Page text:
As well as being the Feast Day of St Andrew (happy St Andrew’s Day to all our Scottish alumni and friends), today marks the 350th birthday of cleric and writer Jonathan Swift. Born in Dublin of English descent, Swift studied at Trinity College Dublin, before being forced to flee to England in 1688 as a result of political troubles in Ireland connected with the Glorious Revolution. Through his mother he managed to secure the position of secretary and personal assistant to Sir William Temple, a former English diplomat who lived at Moor Park in Surrey.
In his memoirs, Swift claims to have been a student at Oxford for many years. However, the reality is that he was only a student at the University for one term, having matriculated at Hart Hall in Trinity Term 1692, taking his MA in July of that year. This was a prerequisite to becoming an ordained clergyman, a career path Swift had not originally planned on pursuing. Aware, though, that Temple’s connections were unlikely to secure him a more favourable position, he was ordained into the Irish Established Church following his time at Oxford.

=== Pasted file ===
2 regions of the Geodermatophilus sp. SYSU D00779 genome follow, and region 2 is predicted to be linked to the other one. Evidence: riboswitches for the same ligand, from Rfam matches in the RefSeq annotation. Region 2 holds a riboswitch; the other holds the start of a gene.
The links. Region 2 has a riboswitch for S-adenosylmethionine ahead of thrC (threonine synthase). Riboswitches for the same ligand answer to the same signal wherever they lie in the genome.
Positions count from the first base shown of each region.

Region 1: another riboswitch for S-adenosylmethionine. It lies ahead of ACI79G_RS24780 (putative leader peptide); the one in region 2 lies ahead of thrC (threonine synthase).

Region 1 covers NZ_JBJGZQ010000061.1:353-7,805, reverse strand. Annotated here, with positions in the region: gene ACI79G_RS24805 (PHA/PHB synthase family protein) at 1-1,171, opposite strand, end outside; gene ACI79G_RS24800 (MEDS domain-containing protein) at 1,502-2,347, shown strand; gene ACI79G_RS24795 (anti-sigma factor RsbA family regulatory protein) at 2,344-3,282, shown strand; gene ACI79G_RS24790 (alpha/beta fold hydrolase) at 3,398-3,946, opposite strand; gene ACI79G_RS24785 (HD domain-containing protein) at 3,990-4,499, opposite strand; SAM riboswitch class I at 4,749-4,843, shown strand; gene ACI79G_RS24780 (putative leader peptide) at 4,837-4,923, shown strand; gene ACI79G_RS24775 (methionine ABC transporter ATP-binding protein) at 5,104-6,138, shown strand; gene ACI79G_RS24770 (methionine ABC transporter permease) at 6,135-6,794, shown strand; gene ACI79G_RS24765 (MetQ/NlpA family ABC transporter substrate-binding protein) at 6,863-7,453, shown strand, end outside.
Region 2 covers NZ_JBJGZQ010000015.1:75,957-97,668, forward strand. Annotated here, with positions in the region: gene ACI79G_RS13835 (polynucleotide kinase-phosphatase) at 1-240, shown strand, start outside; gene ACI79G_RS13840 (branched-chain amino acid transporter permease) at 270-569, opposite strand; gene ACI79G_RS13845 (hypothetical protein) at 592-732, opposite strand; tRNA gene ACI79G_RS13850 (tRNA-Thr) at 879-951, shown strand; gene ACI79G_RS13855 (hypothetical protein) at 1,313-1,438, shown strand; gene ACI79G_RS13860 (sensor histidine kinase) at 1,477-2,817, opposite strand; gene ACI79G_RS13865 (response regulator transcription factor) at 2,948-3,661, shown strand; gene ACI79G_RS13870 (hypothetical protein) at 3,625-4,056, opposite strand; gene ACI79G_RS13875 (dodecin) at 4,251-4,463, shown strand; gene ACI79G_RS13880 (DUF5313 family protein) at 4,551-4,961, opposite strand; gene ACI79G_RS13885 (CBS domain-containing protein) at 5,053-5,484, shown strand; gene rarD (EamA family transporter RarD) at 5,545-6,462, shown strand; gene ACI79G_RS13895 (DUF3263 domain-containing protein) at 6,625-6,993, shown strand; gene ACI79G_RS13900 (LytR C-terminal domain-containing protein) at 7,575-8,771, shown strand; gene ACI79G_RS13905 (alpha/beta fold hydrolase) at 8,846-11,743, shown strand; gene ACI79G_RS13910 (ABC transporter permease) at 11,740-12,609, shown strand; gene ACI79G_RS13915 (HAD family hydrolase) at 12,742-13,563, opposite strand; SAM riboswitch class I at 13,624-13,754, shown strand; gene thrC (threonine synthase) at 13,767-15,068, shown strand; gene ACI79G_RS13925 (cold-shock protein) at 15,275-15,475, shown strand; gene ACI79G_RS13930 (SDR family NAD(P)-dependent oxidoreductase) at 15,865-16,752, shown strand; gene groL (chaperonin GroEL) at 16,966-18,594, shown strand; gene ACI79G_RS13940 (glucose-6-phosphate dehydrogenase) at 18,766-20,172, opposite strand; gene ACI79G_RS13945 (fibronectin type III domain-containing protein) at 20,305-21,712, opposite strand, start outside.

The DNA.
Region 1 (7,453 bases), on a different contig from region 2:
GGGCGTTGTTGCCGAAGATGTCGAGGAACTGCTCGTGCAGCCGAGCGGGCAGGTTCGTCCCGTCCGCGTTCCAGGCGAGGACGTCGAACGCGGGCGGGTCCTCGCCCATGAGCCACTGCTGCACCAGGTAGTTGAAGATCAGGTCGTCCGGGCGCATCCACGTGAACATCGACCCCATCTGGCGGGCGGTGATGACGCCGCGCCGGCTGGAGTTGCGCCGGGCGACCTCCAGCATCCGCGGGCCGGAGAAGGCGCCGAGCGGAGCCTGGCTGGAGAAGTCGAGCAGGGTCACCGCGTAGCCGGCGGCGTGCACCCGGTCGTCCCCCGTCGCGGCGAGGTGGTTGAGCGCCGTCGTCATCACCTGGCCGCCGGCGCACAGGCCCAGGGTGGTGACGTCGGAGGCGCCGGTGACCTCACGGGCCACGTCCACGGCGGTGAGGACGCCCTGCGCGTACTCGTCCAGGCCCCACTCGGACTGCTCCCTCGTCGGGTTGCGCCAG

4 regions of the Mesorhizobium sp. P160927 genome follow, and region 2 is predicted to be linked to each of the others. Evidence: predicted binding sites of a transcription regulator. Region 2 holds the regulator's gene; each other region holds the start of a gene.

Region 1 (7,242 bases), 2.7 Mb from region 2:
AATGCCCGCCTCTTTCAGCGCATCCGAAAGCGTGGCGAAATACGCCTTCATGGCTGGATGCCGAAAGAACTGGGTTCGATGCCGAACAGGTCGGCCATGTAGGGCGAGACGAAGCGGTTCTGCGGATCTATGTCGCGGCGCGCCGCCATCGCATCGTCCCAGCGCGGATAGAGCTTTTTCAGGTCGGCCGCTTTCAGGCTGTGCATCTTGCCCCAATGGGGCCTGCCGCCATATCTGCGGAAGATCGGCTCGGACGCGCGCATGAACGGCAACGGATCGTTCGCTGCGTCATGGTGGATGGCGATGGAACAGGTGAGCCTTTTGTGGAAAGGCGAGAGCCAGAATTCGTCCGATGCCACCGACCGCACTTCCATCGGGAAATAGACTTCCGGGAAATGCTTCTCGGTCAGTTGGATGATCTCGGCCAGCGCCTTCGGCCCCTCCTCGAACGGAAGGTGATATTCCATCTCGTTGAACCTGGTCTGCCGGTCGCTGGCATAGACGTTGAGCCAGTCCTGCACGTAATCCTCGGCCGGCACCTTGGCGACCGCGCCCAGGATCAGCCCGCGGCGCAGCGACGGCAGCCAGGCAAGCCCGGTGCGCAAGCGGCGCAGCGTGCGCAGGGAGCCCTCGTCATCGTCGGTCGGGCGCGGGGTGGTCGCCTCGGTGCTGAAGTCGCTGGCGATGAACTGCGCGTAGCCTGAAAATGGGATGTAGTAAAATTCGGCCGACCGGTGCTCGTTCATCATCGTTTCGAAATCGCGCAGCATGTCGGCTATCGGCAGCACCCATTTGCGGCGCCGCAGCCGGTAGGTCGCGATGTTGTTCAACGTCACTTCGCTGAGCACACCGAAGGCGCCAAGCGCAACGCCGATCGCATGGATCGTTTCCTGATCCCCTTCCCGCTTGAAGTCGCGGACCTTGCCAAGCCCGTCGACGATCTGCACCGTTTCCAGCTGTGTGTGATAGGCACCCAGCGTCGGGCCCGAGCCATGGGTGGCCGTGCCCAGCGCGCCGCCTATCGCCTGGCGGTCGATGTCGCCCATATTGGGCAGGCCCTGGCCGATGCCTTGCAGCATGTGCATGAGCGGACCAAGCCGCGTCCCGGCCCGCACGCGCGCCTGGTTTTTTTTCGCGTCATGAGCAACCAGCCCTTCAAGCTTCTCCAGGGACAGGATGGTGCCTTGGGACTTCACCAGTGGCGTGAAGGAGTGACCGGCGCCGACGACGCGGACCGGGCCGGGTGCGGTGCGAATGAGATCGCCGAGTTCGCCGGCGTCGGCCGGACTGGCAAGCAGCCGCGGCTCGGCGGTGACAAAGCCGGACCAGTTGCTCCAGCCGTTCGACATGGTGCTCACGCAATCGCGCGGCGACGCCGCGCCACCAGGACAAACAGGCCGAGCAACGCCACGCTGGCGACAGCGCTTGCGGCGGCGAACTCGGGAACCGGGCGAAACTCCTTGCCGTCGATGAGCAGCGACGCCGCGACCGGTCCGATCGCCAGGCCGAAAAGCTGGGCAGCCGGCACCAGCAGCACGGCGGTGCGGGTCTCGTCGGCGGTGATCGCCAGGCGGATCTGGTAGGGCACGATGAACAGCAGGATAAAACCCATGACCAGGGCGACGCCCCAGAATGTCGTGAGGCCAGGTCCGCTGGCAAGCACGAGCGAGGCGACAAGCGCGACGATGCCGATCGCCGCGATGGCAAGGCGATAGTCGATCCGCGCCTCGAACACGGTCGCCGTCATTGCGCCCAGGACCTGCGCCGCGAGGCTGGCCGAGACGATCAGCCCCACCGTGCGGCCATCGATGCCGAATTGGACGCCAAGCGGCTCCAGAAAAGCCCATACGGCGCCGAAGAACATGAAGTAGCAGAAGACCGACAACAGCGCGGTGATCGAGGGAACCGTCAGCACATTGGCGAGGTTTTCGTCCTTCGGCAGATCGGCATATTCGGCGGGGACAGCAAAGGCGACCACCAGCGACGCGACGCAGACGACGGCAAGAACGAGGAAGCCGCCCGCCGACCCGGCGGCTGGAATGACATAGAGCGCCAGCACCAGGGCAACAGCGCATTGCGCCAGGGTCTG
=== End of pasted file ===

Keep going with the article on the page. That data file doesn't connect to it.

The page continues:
For much of his career, Swift alternated between life in Ireland and England, and became heavily involved in the political world of the eighteenth century. He was well-connected within Tory circles of the time, connections that he hoped would pay dividends in his own professional career. However, some of his publications met with disapproval from the establishment, rising all the way to the monarchy. It is reported that Queen Anne disliked A Tale of Tub, which she described as ‘blasphemous’. Along with the fall of the Tory government and his ostricisation from the establishment, Swift failed to secure a significant position within the Church of England, something to which he had always aspired. Instead, he was appointed Dean of St Patrick’s Cathedral, Dublin, a post that was beyond the control of the Queen.
Swift was a prolific writer, satirist, and poet during his lifetime, but it is probably for his 1726 Gulliver’s Travels that he is best known today. Swift originally seems to have attempted to have distanced himself from the work, publishing it anonymously and sending all correspondence to publishers and others through pseudonyms. You can read more about this fascinating aspect of the work on the OUP Blog, and there are more details about Swift and his relationship with Hertford College in our alumni section.